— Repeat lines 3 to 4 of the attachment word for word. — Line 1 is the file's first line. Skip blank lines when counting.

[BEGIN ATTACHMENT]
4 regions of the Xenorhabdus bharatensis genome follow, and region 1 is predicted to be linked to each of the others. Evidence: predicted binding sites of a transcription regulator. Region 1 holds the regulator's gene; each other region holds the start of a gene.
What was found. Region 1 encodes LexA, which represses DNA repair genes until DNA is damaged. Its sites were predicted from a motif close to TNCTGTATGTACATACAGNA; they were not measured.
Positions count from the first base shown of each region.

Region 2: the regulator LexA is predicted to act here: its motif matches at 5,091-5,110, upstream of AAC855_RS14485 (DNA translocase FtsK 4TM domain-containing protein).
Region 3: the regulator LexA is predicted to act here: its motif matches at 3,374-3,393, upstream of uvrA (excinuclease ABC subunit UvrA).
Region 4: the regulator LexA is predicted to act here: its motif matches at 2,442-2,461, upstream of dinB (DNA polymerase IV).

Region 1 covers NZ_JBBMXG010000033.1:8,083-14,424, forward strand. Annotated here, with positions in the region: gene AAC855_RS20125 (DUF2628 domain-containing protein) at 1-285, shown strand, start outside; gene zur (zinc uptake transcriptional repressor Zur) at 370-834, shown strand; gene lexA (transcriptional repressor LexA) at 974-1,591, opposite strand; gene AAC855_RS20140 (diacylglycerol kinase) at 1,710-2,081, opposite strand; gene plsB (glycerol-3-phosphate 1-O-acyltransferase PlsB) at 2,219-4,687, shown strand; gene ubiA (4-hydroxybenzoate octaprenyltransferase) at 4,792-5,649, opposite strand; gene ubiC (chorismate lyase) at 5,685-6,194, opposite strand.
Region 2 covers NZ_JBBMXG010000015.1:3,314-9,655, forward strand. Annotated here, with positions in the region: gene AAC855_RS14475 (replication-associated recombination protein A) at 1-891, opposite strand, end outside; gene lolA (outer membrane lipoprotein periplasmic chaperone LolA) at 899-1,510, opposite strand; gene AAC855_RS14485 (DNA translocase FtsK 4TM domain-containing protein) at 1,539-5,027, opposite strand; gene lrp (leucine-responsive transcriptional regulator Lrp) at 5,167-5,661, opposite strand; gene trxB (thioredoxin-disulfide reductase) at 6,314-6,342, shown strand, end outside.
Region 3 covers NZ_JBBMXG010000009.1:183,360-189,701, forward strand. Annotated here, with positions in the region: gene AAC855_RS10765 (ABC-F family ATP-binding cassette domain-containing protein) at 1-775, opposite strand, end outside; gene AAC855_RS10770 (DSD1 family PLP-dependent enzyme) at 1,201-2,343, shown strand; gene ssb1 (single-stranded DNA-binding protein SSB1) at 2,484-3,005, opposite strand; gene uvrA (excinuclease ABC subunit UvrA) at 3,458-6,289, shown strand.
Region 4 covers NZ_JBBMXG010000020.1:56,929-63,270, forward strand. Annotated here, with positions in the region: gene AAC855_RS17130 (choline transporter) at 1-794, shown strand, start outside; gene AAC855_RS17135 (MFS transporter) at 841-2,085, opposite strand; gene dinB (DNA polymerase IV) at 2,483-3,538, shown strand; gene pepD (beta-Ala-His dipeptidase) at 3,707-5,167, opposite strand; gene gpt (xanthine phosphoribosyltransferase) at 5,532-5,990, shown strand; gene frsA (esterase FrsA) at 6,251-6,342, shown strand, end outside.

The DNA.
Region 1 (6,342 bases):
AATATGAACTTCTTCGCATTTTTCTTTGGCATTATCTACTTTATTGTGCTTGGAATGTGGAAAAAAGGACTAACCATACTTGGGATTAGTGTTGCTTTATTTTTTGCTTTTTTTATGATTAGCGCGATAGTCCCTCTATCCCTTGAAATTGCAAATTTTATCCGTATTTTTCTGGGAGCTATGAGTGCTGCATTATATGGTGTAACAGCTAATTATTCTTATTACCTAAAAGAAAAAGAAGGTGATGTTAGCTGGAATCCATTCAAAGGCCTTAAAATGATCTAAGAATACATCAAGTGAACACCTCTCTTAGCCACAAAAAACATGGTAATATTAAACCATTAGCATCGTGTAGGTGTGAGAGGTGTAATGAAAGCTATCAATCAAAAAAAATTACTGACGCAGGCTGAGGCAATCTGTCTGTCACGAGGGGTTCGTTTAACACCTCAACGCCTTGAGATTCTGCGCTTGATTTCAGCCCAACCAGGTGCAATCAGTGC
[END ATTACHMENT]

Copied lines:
Positions count from the first base shown of each region.

Region 2: the regulator LexA is predicted to act here: its motif matches at 5,091-5,110, upstream of AAC855_RS14485 (DNA translocase FtsK 4TM domain-containing protein).